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San Francisco Can't Miss Dining

So, I am travelling from NYC to San Francisco later this year and I basically have two nights of dining in the city.

For one of the meals, I am looking for a unique tasting menu experience. The restaurants I am looking at include Benu, Coi, Manresa, Saison, La Folie and Gary Danko. I don't need the meal to be a traditional white table cloth experience, I just want to experience something new, unique, and most importantly delicious. What would you advise?

For the other meal, I want something less high-end. A more fun place to eat. I have dined at Nopa and was slightly disappointed. I am looking at places like Flour + Water, Kokkari Estiatorio, and Sons & Daughters. I want something different from what I would experience in New York. I am purposefully leaving it vague as I don't want to limit the suggestions.

Thank you for the help!

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  1. I think Saison is the most unique place at the high end. Definitely a long way from the traditional white-tablecloth Michelin style.

    I'd suggest La Ciccia, Incanto, or Cotogna rather than Flour + Water.

    1. Of the high-end places, Benu, Coi, Manresa, and Saison are all unique in their own ways. Much as I love La Folie, I don't think that it's particularly unique or that it makes a huge effort to be so. More of a focus on well-executed food than experimental stuff. Gary Danko is pretty generic high-end dining and, while competent, doesn't feel unique at all. You can probably get Russian caviar and Maine lobster in NYC.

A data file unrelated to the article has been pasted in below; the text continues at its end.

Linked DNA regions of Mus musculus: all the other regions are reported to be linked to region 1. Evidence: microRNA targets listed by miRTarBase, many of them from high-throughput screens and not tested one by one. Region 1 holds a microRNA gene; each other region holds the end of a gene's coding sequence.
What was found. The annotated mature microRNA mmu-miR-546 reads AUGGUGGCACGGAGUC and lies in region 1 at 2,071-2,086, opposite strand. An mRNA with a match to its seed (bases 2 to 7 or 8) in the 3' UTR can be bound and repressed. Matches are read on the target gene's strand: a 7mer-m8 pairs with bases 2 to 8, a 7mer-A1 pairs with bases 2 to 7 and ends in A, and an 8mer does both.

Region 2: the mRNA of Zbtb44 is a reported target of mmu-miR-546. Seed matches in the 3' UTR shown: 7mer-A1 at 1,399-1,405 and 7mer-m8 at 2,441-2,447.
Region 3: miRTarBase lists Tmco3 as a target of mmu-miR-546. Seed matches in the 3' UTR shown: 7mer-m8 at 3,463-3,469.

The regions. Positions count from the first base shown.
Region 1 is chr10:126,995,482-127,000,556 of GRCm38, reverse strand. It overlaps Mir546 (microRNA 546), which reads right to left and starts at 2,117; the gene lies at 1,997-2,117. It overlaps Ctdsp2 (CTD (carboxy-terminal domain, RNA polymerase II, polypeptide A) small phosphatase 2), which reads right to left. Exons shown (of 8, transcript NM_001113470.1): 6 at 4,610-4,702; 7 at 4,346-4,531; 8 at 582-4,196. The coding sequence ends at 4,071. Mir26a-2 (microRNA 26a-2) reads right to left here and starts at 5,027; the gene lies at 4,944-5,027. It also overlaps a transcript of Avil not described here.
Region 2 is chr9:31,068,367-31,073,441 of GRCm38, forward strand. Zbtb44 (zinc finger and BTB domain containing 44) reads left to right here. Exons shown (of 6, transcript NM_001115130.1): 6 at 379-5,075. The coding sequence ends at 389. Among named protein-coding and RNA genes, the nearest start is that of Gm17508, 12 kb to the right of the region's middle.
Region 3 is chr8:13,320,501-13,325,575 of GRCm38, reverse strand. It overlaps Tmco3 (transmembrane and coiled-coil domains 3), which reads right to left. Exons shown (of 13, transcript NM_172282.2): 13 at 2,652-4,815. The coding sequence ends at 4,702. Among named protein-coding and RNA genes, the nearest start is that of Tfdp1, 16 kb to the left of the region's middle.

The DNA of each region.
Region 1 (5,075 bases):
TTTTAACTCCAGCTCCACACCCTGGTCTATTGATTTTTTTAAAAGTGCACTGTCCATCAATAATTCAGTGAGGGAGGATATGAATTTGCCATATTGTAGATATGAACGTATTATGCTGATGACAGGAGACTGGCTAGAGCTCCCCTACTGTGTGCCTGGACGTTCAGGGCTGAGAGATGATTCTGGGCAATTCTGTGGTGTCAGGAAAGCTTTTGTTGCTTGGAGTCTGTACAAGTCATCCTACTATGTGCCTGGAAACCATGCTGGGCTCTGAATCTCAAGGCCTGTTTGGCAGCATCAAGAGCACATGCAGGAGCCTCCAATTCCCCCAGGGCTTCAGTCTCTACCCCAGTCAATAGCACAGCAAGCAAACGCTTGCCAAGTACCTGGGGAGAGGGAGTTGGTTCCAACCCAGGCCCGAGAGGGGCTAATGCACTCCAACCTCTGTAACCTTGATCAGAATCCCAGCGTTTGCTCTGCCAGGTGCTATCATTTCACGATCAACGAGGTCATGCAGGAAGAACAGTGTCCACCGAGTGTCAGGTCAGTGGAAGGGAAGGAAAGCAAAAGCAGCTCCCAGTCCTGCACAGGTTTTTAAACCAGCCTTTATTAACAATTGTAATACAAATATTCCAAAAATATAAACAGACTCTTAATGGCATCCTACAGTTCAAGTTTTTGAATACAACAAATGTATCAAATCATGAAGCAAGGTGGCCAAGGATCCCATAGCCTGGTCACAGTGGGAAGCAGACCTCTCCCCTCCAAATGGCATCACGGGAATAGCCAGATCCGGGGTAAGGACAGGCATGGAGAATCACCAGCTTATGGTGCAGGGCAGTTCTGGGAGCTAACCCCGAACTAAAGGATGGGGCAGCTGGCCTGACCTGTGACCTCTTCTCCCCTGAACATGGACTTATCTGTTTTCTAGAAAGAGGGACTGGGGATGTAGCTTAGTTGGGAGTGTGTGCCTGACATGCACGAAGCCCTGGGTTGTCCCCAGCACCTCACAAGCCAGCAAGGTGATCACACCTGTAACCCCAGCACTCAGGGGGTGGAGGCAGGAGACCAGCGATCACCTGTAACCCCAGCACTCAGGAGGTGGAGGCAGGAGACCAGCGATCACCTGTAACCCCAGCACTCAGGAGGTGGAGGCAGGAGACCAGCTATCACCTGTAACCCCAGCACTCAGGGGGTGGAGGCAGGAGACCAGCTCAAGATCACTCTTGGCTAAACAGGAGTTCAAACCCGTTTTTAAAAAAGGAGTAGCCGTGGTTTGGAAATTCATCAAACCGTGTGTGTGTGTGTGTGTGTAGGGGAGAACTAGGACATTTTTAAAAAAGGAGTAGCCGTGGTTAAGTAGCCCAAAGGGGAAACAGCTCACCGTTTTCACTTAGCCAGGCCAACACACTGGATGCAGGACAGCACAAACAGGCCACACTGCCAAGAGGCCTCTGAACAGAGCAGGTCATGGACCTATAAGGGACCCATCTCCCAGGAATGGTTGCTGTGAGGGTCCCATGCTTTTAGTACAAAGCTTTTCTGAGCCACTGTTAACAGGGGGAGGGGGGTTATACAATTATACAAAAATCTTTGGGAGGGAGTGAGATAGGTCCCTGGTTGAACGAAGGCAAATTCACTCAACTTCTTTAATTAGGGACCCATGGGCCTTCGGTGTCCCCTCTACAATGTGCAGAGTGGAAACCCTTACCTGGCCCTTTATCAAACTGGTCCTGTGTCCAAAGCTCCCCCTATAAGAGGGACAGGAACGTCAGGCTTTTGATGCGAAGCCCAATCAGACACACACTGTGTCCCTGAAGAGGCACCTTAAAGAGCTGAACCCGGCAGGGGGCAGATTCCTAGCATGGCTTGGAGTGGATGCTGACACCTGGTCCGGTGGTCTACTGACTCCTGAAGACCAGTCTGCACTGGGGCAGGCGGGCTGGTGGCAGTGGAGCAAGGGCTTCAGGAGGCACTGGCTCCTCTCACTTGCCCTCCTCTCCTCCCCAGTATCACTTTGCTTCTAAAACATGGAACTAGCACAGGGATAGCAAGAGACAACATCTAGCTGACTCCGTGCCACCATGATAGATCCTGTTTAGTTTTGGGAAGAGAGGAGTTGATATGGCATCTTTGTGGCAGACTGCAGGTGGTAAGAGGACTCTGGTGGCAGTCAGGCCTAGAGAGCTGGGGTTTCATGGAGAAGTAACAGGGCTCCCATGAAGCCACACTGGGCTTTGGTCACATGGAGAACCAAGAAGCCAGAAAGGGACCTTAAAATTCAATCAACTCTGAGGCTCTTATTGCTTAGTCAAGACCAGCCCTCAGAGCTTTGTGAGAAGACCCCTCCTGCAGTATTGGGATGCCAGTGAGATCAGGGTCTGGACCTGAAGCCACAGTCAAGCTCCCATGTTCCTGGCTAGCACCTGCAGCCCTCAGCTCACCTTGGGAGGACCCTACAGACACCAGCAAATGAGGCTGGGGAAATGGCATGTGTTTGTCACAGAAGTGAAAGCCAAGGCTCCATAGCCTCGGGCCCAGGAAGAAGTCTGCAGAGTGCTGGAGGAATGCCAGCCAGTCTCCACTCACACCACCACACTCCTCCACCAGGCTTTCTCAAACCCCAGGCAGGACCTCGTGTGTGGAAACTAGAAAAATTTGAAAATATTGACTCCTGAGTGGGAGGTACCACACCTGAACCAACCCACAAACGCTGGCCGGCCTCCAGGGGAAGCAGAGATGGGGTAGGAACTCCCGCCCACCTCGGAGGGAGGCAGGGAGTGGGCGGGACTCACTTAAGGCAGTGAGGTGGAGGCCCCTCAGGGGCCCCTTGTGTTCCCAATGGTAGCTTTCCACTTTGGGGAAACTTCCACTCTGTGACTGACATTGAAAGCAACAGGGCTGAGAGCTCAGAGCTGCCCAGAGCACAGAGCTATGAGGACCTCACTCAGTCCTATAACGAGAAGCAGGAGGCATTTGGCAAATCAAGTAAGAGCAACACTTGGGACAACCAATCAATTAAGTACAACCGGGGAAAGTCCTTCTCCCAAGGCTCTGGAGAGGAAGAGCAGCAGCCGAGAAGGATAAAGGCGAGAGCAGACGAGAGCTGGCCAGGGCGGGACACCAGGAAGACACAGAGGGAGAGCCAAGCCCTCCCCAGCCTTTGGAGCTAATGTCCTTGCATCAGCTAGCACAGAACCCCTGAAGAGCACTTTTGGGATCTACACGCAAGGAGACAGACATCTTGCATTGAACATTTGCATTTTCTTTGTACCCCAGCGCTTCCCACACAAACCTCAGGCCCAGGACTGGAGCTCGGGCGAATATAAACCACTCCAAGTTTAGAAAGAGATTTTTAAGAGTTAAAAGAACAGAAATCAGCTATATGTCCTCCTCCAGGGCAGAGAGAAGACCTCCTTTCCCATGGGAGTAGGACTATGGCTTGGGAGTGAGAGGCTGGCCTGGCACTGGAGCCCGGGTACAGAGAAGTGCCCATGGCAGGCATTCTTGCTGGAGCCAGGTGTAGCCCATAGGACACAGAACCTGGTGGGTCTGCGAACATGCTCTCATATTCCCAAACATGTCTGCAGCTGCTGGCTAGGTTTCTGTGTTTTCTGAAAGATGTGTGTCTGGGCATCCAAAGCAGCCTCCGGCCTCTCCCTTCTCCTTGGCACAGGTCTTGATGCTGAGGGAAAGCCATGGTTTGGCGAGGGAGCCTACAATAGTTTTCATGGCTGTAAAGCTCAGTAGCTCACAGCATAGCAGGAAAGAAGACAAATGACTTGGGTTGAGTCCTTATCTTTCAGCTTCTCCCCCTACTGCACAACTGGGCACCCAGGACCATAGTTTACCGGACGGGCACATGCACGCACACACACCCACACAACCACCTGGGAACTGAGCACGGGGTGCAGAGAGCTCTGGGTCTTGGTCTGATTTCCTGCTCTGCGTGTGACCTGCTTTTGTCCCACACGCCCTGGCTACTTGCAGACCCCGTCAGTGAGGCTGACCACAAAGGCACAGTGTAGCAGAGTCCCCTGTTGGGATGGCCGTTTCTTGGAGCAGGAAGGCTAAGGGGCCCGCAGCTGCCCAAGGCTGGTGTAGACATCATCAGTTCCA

1. Put Atelier Crenn on your list.

        I don't see any reason for a NYer to bother with Greek food in San Francisco.

        1. for a unique tasting menu experience, Saison without a doubt. Manresa is about an hour from the city, and it's incredible as well, but my money goes towards Saison. both Manresa and Saison are far and away leagues above La Folie or Gary Danko, Acquerello, Fleur de Lys, etc.. Saison is my personal favorite for several reasons. i appreciate the cooking approach of every dish involving the hearth. it delivers perhaps the most delicious food in California, and the ingredient pairings are smart and not overwrought. perhaps the best way i can describe the food is that it seems like you're tasting the maximal expression of an ingredient, either distilled or amplified. flavors are incredibly complex and nuanced, without feeling heavy. anyway, i don't mean to be dismissive of the others you listed, they all have something to offer and you can have a great meal there, but personally i think Saison is the place to go to.

          for a more casual experience, Flour + Water has a cool vibe but there's mixed reviews on the food. it's next to impossible to get in, but while i enjoyed it generally, friends didn't quite love it, and we agreed that it's not quite worth the hassle to get a seat. Kokkari is solid Greek food and a good option (some delicious grilled octopus and lamb chops), but perhaps not quite "fun" or unique as you may be looking for? i think you can find something like that in NYC. Sons & Daughters clocks in at about $150pp after all said and done, w/o alcohol, so it's not exactly that cheap.